As the world’s largest economy, Americans have historically created an important level of demand for consumer goods. This keeps products flowing around the world, buoying the growing global economy in the process.

Toward the end of 2022, it started to become clear that this traditionally robust demand had precipitously dropped, at least for the time being. This was likely due to a combination of factors, including pandemic pressure, rampant inflation, and an impending recession. 

Nevertheless, the fact still stands that Americans appear to be demanding fewer imported goods. This isn’t great news for the economy. Yet, it stands in stark contrast to the fact that the United States could end up playing an important role in the opposite direction in the months ahead, specifically when it comes to exporting liquefied natural gas (or LNG).

The United States and LNG Exportation

American companies have been at the forefront of LNG production for a long time. Cheniere Energy, ExxonMobil, and Chevron, are among the top suppliers of LNG in the world. The U.S. regularly competes with major exporters like Qatar and Australia as the top LNG exporter on earth.

This American emphasis on natural gas has had many questioning if the United States could officially pull ahead and step into a more important role as a primary exporter of this fuel in the years to come. Back in July (when the fuel crisis in Europe was just beginning), Reuters pointed out that LNG shipments could be increased in the coming months.

LNG production in the United States rose 12% year over year in the first half of 2022. Everywhere you look, the majority of that gas continues to head in the same direction: a one-way trip across the Atlantic. As long as the fuel demand remains high, there’s plenty of room for the United States to increase its support role to its trade partners (and especially Europe) through one of the most fundamental building blocks of civilization: fuel.

The Future of LNG in the United States of America

It appears that the stars have aligned for the United States to become a major exporter of liquefied natural gas. The question is, will they stay aligned long enough for the U.S. to expand its role in that capacity? Many think it’s possible.

For instance, The Economist points out that the normally risk-averse industry is innovating the ways it produces and stores LNG. Business entities are clamoring to increase LNG production and export capabilities in the months and years ahead.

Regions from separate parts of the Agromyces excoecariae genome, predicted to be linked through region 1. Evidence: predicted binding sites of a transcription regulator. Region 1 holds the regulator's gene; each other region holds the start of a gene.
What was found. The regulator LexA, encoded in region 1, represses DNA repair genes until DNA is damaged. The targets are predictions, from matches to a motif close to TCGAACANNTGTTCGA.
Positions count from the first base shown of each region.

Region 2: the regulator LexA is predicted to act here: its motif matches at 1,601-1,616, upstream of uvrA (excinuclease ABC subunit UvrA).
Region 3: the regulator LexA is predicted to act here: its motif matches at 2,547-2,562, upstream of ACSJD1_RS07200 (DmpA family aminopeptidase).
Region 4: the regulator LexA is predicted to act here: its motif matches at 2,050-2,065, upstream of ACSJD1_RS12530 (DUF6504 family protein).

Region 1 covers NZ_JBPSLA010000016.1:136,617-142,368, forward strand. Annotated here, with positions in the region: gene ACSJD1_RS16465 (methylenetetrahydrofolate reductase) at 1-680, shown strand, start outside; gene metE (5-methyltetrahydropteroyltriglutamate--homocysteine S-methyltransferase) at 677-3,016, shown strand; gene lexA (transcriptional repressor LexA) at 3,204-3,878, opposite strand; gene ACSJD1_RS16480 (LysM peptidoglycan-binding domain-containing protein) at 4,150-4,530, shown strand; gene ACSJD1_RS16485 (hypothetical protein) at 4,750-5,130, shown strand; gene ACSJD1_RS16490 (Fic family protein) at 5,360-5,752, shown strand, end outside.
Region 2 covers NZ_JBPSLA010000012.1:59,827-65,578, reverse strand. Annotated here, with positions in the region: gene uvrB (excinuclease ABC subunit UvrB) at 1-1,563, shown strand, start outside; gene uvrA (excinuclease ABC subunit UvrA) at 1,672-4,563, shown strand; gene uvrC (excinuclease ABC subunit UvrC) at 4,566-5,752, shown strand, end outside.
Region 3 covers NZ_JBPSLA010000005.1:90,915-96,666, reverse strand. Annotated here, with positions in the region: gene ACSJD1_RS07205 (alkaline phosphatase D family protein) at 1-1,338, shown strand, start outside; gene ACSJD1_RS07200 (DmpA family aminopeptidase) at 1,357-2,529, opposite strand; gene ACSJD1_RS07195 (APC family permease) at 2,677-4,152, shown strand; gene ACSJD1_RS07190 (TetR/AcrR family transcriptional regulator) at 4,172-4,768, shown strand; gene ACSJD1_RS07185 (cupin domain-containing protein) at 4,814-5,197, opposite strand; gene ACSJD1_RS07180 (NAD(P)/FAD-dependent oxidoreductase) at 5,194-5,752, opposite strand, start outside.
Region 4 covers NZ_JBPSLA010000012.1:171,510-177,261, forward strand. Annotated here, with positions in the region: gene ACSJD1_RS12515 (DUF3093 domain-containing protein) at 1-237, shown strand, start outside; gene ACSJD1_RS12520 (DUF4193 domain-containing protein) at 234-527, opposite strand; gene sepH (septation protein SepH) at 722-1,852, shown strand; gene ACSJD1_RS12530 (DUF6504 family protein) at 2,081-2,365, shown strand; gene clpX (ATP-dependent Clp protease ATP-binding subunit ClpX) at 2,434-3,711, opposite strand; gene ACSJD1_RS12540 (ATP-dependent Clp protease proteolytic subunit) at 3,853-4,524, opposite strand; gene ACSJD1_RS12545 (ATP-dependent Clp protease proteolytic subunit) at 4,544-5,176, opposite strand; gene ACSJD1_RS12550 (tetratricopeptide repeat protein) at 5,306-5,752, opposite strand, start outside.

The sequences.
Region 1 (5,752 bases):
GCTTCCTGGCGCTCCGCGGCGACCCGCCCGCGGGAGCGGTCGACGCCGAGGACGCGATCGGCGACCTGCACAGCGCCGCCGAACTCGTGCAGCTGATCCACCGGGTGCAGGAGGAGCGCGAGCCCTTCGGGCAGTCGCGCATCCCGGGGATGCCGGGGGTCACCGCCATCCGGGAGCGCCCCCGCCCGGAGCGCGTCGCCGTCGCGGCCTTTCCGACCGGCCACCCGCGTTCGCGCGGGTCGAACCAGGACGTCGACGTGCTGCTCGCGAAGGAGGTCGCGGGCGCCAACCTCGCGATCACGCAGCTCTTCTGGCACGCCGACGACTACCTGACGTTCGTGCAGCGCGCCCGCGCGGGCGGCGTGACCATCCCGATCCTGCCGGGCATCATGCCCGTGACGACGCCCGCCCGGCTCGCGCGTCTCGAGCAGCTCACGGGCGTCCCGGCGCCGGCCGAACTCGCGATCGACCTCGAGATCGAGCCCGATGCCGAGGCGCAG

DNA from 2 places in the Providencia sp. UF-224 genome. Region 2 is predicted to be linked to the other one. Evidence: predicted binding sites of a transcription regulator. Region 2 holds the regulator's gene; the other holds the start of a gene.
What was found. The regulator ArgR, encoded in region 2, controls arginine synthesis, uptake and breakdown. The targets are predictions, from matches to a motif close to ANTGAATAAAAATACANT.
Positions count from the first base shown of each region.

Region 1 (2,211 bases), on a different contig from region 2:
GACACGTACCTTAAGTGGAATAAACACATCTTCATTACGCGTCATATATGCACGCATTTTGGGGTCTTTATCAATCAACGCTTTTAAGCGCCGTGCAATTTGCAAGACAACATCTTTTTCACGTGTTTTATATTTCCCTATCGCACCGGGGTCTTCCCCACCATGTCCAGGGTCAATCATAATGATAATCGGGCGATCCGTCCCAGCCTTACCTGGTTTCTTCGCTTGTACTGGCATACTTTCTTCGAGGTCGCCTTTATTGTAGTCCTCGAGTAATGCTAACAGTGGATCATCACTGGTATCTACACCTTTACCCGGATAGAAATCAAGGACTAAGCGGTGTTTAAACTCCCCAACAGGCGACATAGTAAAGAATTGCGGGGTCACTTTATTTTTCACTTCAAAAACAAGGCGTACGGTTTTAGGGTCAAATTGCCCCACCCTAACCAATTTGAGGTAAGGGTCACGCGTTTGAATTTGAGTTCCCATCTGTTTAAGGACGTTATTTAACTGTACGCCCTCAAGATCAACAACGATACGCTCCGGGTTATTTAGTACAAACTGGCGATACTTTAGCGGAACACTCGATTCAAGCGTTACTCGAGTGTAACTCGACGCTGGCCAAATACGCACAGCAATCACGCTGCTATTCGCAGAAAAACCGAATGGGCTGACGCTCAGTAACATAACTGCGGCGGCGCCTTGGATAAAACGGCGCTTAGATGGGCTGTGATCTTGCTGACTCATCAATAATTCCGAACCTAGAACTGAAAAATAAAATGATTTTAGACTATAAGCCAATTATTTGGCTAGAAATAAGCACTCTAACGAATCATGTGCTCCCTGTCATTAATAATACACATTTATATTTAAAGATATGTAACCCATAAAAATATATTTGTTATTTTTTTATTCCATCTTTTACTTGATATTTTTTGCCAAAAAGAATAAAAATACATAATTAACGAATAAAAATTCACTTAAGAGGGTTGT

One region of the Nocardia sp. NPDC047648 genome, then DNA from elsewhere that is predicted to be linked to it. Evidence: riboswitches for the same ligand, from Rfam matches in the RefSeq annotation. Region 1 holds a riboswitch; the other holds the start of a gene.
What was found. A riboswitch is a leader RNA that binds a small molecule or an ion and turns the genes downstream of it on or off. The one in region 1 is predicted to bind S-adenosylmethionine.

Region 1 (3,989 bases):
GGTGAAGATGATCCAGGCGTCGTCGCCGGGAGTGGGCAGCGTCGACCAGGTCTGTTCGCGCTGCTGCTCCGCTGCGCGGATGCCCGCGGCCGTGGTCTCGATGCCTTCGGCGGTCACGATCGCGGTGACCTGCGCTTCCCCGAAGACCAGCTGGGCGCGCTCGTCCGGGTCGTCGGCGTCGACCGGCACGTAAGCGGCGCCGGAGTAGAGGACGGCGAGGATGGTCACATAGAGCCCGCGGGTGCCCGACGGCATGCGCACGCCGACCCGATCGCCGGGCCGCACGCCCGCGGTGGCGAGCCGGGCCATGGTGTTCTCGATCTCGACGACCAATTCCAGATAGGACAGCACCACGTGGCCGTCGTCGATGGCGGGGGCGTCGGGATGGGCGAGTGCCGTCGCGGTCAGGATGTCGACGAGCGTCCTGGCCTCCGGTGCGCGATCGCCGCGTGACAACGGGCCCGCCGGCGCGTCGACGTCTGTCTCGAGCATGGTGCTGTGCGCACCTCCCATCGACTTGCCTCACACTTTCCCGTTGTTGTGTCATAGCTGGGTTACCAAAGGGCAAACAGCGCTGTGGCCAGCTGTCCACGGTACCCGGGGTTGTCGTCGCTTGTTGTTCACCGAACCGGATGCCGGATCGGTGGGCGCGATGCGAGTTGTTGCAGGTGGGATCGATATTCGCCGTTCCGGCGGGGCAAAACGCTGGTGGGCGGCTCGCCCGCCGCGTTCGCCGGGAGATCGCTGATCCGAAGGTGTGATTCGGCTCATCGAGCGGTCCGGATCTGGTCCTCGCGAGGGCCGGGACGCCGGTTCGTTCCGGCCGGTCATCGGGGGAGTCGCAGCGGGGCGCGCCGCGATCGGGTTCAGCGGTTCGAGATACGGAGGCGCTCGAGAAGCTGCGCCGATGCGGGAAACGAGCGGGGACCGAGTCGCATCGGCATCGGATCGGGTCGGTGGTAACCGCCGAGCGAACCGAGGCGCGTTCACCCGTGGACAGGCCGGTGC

This has the potential to ease long-term fuel demands and can even double as a way to reduce the harmful pollution created by dirtier coal plants.

Here’s the catch, though. It isn’t a smooth runway, at least not yet. Key barriers remain in the way, both domestically and abroad. Investors are gun-shy after years of ebbs and flows in the LNG sector. There’s also a need to improve the infrastructure to move greater quantities of gas through pipelines to tankers that can ship it across the oceans.

And then there’s the simple question: will Europe want LNG for long enough into the future to justify the massive investments required to get them the fuel now?

Fortunately, there are ways to address all of these concerns (which could fill another article on their own). In the months ahead, if LNG providers are able to find solutions, the United States may find itself playing a crucial role in providing plentiful fuel to its trade partners during an otherwise daunting energy crisis.

Innovative Times Require Strong Leaders

The future of the U.S. supply chain, especially in the area of LNG, remains full of possibilities. However, turning that potential into reality in the coming years will require strong, confident, creative leadership. Fortunately, that is where our staff at Stanton Chase can help.

“Turning that potential [of LNG] into reality in the coming years will require strong, confident, creative leadership.”

We understand the nuances that C-suite leaders in the supply chain industry face. It takes a unique personality to both maintain stability and innovate simultaneously. When you collaborate with our executive search team, we can put our network, hiring tools, and veteran experience to work to help you find the perfect candidate to lead your organization. 

The situation surrounding LNG may be a bit uncertain at the moment. Even so, from supporting trade partners to reducing overdependence on oil and coal, the future is bright for American LNG companies, and we are thrilled to be a part of it.